While the British War office did not accept Dr Inglis’s offer, other allied governments did. France was one of them. Following the positive experience with the first SWH in France (Abbaye de Royaumont), the French government requested an additional hospital which was installed in May 1916 in the town of Troyes, in Champagne, with Dr Louise McIlroy as Chief Medical Officer. It was called the Girton and Newnham (G&N) Unit because most of the funding came from the alumni of the two women’s colleges in the University of Cambridge. When the decision was made to send French troops to Salonika, G&N accompanied them: first in Guevgueli, in October 1915, when the French tried to assist the Serbian army in the Vardar valley and in December of the same year, in Thessaloniki. This unit stayed always under the French medical authorities of Thassaloniki. The designated site was east of the city, in a vast area with many French field hospitals near the Allatini Mills. A French croquis of the area indicates that the G&N was close to the sea, next to the 4th French hospital.
Two photos with the distance of a century. French Temporary hospital No 4 near the sea, next to it the SWH G&N unit and beyond the main road (now Queen Olga avenue) the French Temporary hospitals No2 and No 5. In yellow important buildings of that period which stand still today. The building on the left was the headquarters of Venizelos government from early October 1916 to mid June 1917.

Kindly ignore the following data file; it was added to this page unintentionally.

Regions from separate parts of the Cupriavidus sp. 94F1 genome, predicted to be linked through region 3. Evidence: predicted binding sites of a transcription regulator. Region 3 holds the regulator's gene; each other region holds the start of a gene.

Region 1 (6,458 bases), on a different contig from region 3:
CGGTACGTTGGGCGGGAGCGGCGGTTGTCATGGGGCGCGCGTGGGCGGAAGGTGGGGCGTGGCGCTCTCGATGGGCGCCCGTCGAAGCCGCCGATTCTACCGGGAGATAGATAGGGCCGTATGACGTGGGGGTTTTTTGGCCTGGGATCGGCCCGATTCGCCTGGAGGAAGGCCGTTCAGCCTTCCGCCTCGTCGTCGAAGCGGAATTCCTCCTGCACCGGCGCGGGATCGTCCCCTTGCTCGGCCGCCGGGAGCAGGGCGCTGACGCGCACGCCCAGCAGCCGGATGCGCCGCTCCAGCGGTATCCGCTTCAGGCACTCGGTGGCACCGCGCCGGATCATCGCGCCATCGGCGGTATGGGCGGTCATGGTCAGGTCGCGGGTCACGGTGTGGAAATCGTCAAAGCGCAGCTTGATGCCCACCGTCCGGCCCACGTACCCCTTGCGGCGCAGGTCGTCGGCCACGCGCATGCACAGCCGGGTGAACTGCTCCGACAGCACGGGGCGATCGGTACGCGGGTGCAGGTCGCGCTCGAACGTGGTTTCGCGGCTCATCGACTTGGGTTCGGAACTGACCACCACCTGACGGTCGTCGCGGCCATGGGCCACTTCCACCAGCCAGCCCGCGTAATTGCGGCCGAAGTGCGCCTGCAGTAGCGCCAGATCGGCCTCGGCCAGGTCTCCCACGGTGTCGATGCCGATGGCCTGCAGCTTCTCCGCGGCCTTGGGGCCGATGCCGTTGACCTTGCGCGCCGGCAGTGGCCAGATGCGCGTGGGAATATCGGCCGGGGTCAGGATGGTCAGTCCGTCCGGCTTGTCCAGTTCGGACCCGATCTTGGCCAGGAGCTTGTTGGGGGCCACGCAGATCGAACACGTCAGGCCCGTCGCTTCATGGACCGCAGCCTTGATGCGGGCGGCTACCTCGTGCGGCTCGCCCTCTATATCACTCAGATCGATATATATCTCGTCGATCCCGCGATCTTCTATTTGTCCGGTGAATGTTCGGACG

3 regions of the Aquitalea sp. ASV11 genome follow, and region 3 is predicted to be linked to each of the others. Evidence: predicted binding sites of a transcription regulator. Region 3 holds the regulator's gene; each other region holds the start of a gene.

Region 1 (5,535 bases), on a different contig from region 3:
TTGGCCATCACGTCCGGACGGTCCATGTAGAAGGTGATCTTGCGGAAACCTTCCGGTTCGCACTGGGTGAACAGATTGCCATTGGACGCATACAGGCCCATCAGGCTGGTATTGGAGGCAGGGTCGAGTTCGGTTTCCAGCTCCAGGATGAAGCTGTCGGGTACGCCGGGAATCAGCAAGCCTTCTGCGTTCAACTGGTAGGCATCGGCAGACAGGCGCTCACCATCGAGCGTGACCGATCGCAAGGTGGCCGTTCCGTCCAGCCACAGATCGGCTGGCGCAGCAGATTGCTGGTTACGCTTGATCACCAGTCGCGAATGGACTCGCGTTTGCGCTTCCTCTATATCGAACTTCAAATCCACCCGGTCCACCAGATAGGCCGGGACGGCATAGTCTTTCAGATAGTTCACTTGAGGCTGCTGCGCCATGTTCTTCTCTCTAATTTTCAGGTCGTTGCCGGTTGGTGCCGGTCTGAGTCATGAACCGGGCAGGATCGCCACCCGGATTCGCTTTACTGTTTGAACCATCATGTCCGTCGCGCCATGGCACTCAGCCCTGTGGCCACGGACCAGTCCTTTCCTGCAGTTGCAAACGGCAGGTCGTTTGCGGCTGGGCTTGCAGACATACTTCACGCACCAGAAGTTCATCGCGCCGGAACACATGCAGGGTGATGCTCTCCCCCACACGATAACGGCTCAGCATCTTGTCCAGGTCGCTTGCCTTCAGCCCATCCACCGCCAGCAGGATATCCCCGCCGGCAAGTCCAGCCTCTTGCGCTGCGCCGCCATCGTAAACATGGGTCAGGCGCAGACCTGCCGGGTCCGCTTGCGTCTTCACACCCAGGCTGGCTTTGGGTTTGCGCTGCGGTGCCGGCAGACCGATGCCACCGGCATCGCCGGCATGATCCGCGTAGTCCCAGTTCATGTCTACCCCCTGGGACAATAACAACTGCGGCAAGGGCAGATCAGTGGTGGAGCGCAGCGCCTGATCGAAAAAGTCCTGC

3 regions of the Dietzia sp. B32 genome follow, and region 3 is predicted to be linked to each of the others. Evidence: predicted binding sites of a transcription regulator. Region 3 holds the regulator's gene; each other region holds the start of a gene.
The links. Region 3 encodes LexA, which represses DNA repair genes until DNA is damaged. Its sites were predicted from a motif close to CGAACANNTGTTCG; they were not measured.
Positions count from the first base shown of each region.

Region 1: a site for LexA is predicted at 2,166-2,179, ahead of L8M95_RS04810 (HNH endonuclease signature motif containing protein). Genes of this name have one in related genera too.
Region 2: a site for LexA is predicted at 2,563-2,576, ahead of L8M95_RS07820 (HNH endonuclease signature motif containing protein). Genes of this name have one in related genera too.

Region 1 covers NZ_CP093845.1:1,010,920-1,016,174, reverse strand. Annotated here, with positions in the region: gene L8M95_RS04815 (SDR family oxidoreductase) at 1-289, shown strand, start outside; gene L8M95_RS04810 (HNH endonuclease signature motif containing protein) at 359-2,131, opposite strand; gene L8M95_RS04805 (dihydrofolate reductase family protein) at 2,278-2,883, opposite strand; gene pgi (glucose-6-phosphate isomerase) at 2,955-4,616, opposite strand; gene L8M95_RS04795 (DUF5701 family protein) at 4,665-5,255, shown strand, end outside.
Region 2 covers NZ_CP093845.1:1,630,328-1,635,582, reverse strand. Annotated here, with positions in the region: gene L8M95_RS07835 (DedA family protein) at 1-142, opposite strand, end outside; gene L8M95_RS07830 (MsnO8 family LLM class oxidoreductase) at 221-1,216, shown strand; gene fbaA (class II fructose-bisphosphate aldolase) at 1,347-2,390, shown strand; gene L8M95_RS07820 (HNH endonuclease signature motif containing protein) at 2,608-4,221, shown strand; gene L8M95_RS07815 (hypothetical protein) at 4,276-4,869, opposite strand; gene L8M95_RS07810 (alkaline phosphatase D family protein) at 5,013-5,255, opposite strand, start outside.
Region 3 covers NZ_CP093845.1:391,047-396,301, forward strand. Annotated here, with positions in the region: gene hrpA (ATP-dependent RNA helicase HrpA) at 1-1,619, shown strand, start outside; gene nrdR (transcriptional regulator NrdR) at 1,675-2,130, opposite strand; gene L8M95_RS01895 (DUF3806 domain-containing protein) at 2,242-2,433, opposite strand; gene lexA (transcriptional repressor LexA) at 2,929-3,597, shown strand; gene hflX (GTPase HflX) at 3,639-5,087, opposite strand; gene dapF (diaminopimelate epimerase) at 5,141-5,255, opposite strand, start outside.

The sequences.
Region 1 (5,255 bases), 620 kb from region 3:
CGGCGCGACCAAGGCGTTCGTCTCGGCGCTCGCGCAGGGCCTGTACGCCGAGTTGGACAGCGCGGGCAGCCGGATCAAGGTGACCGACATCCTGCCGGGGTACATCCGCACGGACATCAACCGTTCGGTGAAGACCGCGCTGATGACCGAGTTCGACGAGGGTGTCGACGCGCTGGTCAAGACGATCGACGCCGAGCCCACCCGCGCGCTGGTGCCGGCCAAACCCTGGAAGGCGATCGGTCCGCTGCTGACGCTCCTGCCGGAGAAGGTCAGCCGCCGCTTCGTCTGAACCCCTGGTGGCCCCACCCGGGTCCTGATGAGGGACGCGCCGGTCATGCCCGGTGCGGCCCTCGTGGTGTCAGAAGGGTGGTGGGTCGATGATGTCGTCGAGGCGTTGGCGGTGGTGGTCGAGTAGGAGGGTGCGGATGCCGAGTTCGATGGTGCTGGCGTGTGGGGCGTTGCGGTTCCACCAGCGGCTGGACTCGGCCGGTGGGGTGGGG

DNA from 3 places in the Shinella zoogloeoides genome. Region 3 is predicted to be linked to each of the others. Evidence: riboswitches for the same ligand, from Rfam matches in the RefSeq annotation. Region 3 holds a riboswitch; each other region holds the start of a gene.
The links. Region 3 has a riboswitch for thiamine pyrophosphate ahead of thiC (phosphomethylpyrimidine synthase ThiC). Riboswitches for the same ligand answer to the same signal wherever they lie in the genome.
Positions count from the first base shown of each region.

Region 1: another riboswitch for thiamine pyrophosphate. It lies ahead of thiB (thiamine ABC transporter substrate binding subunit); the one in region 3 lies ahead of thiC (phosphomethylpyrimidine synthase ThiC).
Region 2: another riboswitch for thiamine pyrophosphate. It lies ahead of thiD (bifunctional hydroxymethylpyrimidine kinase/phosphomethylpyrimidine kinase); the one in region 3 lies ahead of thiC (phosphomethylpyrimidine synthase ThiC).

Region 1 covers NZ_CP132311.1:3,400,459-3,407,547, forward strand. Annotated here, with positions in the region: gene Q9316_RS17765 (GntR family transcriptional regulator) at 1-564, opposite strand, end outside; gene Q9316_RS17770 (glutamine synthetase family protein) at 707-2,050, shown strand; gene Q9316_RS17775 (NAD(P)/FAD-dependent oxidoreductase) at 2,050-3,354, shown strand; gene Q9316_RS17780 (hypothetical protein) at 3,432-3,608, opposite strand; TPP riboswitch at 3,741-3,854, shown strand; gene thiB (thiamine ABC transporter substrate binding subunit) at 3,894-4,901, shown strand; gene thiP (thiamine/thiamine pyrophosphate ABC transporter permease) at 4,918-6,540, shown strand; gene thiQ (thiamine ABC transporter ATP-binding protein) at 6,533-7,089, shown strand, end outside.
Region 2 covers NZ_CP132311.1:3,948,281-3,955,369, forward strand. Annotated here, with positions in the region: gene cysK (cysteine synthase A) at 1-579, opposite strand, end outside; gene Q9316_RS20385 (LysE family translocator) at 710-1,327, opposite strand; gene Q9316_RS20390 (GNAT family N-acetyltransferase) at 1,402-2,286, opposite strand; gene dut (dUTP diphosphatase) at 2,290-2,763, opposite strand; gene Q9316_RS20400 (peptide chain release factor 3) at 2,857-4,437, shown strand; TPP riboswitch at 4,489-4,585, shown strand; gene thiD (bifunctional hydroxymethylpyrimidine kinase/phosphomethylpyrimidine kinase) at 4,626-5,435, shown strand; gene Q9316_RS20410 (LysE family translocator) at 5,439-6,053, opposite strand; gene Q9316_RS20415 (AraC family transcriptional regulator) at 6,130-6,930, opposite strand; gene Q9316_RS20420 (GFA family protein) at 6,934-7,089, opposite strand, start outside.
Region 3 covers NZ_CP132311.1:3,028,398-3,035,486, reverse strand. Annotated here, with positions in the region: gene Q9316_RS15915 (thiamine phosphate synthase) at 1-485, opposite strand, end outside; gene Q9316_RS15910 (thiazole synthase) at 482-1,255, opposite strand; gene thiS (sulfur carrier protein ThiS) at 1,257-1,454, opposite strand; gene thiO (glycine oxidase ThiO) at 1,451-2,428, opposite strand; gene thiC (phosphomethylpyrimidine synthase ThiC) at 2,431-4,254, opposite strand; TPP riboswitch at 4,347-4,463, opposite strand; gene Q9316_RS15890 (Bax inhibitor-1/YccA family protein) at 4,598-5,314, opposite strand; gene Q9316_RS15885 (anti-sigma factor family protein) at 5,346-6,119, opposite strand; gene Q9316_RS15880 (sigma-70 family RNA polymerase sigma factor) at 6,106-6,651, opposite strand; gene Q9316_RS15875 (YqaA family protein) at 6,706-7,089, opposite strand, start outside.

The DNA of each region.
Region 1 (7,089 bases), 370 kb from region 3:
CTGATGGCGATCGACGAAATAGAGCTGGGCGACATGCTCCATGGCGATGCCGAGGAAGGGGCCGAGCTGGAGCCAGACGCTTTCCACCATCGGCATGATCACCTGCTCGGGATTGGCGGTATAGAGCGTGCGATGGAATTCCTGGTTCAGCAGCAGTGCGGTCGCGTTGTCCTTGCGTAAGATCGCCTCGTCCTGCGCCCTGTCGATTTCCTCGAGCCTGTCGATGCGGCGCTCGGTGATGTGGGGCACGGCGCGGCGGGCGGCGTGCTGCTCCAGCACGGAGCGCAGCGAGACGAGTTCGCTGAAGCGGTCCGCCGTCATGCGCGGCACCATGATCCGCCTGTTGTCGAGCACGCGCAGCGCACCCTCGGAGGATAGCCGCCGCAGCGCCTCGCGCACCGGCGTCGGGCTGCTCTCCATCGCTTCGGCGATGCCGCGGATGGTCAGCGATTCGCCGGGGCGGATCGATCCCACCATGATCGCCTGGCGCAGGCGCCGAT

Doctors and nurses of the hospital in Salonika
According to the C.M.O, in the summer of 1916 the heat in Macedonia was excessive, and the armies suffered a lot from malaria and dysentery. The hospitals of the area were full to overflowing, and the Scottish Hospital, extended its beds to 300. During June, July, and August, patients were pouring in, while others were being evacuated on to the hospital ships to be taken to France.
The entrance to the hospital
Dr McIlroy in an article published in 1917 wrote: “Much credit is due to the French and British Army Medical Services in Salonica for the magnificent way in which they handled the unexpected epidemic of sickness which spread through the troops in Macedonia. Those at home were not given the opportunity of knowing how great was the strain, and how colossal were the difficulties which had to be contended with”.
Sunbathing of patients (photo taken by Joseph Pigassou medical officer of the nearby No 4 French Temporary hospital)
In autumn 1916 an advance of allied troops took place across the front, and wounded began to pour into the hospital. During winter and spring of the following year the hospital was full of surgical cases of “very great interest”. Dr McIlroy modestly wrote: “The main success of the hospital has been due to the work of the assistant surgeons, Dr. Honoria Kerr, Dr. Barbara Macgregor, Dr. Mary Alexander, Dr. Mary M’Neill ; to Dr. Isobel Emslie, bacteriologist ; and to Miss Edith Stoney, radiologist. Much is due to the nursing staff for their skill and care in looking after the sick and wounded so whole-heartedly entrusted to us by the French War Office”.